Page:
“I’m disappointed,” said Seth Abraham. “Larry and I were together for 25 years and I consider him a friend, so I’m not a dispassionate observer. But having Larry or not having Larry doesn’t change the audience demographics. And a broadcast team is just that. It’s a team. Larry makes everyone else on the team better. He asks the right questions. He has the right follow-up. He never tries to be bigger than his fellow commentators. The question is not whether Max is better than Larry. The question is, ‘Will Max make the team better?’”
“Just because you’re the head of a department doesn’t mean that you have a monopoly on brains,” Abraham continued. “Sometimes you have a monopoly on shortsightedness and stupidity. That’s one reason I’ve always liked consensus. When I was at HBO, I had the final vote, subject at times to the approval of [CEOs] Michael Fuchs and Jeff Bewkes. But there were occasions when I would think one thing and Ross, Lou [DiBella], Mark [Taffet], and even [financial officer] Barbara Thomas would have a different point of view. When that happened, I’d go into Bryant Park, sit down with a cup of cappucino, and ask myself, ‘Why do these very intelligent people have a view that’s different than mine?’ And often -- not always, but often – I’d come around to their view. Larry brings so much to the telecast. He’ll be missed in many ways. If I were the president of HBO Sports – and I’m not, it’s Ross’s decision to make – I would renew Larry’s contract.”
Blow-by-blow commentator Jim Lampley also sang Merchant’s praises. It’s axiomatic in boxing that styles make fights, but styles also make announcing teams. The chemistry between Lampley and Merchant is superb; a blend of fire and ice. The one time that Lampley and Kellerman had been paired (on HBO’s October 14, 2006, telecast of Joe Calzaghe versus Sakio Bika), the on-air chemistry between them had not been good. There were fears that replacing Larry with Max could wind up being the equivalent of trying to shove a square peg into a round hole.
Lampley spoke of Kellerman in complimentary terms but had special praise for Merchant. “Larry is not replaceable,” Jim said. “He’s unique in the history of our sport in terms of his integrity. The term ‘truth-teller’ is often used. It’s the kind of flattery that anyone would like to hear, but to say it about Larry is to say it in the purest possible sense. Larry has never shilled for a moment. He has never bent to corporate will for a moment. Whether dealing with a fighter, a promoter, a corporate executive, a major sponsor, anyone; he has never said a word that he didn’t firmly believe was the truth. I can only hope that someday, somewhere in my career, I can look at myself and, in my heart of hearts, believe that I’m as courageous as Larry. He inspires me every day that I work with him and he will continue to inspire me after he’s gone.”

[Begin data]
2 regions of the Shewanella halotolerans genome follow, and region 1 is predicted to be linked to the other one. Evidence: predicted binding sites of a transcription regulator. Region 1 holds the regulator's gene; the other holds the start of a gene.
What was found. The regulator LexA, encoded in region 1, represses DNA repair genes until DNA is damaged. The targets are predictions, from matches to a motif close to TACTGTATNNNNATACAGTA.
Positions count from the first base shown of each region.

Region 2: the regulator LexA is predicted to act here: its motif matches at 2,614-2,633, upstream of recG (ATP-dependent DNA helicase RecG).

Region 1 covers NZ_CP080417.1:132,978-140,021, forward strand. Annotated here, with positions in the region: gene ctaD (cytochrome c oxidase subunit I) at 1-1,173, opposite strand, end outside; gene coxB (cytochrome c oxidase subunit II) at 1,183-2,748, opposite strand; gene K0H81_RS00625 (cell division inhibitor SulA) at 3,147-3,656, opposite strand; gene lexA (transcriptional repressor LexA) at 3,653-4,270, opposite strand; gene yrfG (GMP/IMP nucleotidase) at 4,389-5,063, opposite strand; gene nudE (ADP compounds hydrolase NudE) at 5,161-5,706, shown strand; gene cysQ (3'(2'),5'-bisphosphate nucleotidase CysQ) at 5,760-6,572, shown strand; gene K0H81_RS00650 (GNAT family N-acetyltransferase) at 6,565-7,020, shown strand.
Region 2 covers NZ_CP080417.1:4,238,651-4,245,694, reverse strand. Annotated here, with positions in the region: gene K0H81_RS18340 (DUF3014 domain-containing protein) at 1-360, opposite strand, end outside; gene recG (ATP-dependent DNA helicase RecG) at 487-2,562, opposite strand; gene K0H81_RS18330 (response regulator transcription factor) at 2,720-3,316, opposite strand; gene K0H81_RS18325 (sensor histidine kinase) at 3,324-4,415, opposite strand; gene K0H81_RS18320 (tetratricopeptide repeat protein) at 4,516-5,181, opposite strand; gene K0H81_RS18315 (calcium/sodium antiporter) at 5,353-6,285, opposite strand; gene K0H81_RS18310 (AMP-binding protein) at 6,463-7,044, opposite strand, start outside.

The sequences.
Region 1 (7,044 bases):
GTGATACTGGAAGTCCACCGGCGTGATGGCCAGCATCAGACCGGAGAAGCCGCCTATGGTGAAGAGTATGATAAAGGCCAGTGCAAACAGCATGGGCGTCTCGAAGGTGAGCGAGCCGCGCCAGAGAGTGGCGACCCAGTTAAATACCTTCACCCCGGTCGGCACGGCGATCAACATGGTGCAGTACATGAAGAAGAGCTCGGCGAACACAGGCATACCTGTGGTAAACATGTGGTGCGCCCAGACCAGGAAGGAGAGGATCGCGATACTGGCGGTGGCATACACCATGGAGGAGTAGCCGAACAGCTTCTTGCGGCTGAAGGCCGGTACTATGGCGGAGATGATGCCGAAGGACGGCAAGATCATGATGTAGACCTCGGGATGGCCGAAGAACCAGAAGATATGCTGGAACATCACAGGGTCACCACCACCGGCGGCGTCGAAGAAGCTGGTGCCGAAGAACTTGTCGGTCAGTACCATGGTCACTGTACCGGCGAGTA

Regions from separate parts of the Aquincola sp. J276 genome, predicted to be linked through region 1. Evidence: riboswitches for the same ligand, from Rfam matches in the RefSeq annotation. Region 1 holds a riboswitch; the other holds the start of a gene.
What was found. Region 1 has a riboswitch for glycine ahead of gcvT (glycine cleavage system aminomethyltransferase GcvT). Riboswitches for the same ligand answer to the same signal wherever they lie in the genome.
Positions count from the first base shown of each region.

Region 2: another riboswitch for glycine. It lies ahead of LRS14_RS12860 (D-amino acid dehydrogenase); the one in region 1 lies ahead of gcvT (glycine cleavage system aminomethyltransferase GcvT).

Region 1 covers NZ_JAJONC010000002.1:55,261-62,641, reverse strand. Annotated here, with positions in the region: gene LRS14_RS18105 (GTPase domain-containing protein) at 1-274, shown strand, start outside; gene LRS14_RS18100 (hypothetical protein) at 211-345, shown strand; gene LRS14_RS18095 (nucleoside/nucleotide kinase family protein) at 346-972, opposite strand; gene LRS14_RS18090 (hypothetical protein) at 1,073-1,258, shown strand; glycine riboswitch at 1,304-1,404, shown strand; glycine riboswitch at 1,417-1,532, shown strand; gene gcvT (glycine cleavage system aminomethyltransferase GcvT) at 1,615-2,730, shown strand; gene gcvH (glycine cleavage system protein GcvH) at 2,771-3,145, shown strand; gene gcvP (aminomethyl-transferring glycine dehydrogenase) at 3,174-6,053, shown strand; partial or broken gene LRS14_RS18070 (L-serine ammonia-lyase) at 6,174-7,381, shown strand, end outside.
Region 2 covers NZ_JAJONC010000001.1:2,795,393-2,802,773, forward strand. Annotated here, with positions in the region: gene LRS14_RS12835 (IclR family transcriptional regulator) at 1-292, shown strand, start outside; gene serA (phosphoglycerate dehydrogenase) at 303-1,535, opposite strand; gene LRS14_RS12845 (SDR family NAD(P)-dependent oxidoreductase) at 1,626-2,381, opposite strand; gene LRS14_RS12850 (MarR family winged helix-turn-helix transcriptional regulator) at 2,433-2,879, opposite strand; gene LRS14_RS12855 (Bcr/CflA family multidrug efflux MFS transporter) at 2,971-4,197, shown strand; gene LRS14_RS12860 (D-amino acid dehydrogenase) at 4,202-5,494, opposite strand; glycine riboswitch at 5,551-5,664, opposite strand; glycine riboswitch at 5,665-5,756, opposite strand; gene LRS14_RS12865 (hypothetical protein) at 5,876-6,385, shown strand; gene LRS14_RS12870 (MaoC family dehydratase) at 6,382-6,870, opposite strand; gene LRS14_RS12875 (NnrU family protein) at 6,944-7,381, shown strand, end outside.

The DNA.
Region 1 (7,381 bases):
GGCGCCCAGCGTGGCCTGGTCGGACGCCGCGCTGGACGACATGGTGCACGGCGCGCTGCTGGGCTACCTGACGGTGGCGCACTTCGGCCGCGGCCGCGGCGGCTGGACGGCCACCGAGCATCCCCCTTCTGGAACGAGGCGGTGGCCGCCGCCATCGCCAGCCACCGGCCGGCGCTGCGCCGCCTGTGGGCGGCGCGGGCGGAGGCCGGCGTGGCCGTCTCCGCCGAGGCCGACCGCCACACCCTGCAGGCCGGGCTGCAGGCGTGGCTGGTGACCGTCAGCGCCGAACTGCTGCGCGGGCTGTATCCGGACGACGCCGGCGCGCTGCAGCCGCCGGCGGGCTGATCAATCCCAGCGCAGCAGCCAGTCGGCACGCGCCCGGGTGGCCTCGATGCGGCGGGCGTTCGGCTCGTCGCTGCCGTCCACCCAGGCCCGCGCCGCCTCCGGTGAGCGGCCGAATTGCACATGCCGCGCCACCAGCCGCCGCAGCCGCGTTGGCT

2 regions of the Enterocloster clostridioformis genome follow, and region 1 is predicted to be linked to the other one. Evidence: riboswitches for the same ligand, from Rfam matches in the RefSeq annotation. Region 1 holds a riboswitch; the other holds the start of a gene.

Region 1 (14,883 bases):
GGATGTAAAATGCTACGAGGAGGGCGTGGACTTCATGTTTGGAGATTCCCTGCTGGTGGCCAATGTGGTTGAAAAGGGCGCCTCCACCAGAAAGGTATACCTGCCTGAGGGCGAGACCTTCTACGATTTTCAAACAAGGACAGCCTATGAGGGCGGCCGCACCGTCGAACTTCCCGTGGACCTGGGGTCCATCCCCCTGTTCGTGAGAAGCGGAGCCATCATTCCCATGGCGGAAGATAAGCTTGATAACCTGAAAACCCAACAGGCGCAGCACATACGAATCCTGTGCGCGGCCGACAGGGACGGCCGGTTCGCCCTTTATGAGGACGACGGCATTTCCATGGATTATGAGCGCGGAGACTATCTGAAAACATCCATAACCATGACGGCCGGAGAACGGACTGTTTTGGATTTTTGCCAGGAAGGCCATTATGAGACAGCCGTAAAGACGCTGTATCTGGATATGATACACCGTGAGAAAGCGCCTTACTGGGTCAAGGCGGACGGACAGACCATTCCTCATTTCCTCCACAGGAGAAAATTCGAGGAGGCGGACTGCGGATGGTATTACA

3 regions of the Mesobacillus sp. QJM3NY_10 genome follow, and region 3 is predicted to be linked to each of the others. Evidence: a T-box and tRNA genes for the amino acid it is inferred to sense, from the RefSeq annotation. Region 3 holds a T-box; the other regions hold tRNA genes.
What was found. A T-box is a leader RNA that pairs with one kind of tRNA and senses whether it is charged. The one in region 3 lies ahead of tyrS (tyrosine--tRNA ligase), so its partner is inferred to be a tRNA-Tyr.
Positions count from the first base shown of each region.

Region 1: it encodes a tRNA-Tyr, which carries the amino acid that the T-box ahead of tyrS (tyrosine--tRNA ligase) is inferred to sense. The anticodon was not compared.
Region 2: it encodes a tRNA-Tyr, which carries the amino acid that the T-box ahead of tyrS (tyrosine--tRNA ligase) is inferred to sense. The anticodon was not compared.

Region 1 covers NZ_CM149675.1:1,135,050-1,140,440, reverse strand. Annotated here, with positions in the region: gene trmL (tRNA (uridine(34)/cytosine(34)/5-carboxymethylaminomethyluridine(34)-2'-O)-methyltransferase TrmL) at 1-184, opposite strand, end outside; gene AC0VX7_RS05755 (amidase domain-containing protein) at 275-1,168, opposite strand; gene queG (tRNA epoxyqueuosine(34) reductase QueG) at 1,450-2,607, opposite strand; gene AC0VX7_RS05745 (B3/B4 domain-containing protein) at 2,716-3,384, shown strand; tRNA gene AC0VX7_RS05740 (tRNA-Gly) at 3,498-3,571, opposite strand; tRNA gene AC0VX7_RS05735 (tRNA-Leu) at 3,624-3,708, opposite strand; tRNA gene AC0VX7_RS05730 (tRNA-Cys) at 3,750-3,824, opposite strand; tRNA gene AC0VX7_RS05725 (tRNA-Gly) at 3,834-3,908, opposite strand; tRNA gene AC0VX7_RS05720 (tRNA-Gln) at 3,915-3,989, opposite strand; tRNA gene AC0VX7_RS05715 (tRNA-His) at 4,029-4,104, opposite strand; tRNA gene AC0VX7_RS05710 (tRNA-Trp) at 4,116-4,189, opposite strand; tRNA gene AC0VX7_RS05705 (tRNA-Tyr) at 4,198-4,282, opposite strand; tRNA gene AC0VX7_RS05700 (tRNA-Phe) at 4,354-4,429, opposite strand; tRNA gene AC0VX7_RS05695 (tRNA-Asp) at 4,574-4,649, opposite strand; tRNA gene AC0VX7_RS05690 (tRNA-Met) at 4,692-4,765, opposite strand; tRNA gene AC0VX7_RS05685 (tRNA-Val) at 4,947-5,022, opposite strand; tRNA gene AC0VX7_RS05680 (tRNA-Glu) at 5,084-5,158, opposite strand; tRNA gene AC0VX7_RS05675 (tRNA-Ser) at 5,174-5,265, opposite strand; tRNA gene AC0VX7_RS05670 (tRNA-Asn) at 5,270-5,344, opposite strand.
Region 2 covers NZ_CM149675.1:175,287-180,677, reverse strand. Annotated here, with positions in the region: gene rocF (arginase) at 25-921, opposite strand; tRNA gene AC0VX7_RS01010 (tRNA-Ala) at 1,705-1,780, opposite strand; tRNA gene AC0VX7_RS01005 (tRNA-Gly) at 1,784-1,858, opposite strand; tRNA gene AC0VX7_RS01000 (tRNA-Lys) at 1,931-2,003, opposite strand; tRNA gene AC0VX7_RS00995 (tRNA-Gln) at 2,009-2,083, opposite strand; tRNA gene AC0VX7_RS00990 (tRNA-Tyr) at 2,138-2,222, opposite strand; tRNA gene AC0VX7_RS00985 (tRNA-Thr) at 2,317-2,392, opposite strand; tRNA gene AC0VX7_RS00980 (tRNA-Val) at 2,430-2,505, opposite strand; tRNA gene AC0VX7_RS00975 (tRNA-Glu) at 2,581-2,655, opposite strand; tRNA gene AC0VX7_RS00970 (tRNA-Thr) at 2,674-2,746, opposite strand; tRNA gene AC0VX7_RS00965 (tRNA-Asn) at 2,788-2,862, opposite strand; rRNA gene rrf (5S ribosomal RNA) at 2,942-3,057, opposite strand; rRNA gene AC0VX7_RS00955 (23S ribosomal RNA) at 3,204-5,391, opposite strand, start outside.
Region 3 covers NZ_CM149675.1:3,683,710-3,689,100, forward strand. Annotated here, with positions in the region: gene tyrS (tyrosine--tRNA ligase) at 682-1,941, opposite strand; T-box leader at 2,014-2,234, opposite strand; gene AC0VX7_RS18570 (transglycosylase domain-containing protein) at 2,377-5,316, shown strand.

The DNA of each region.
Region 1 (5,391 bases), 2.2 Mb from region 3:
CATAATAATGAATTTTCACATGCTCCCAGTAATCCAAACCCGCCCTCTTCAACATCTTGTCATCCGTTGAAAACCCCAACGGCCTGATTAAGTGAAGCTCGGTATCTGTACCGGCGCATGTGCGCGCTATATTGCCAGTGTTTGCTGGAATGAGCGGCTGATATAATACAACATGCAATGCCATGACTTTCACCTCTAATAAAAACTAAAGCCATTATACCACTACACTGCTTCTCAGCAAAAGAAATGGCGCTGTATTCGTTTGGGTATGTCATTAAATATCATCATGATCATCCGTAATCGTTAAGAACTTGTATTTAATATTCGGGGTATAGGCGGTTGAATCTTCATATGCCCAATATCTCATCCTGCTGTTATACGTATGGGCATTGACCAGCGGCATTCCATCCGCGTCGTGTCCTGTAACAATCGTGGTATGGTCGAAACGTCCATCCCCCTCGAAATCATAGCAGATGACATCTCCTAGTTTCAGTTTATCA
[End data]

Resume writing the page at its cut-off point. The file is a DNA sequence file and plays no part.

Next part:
Others were less charitable in viewing the situation. “I don’t understand who Ross thinks he’s appealing to with this move,” said one industry insider. “I keep hearing, ‘Younger demographic! Younger demographic!’ Let’s get real. Does Max appeal to young urban blacks? You’ve got to be kidding. Young women? I don’t think so. The NASCAR crowd? No way. Instead of pandering to a younger demographic that he doesn’t understand, Ross should try appealing to a boxing demographic. Better fights will attract more viewers.”
Meanwhile, Kellerman was in a difficult situation. The lead analyst position on World Championship Boxing was his dream job and he was on track to get it. But the issue of Merchant’s termination was making Max a lightning rod for criticism of HBO, and he was being attacked on both a professional and personal level.
“Max is a provocateur, not an analyst,” said one member of HBO’s production team. “To be an analyst, it’s not enough to be able to talk. You need judgment and maturity and you have to know what you’re talking about. There are times when Larry pauses on air to search for the right word. That’s not age. That’s thinking before he speaks instead of shooting off his mouth.”
On a February 17th Boxing After Dark telecast, Kellerman had likened Paulie Malignaggi to Billy Conn. As reported by Internet writer Charles Jay, “Max proceeded to make this comment about Malignaggi as the self-proclaimed ‘Magic Man’ entered the ring: ‘He’s an ethnic white guy, fights in the Northeast, doesn’t hit with a lot of power, and so inevitably he reminds me of the great Billy Conn, light-heavyweight champion, who gave a very good showing against the great Joe Louis, a heavyweight, much like Malignaggi gave a very good showing against Miguel Cotto at junior-welterweight.’”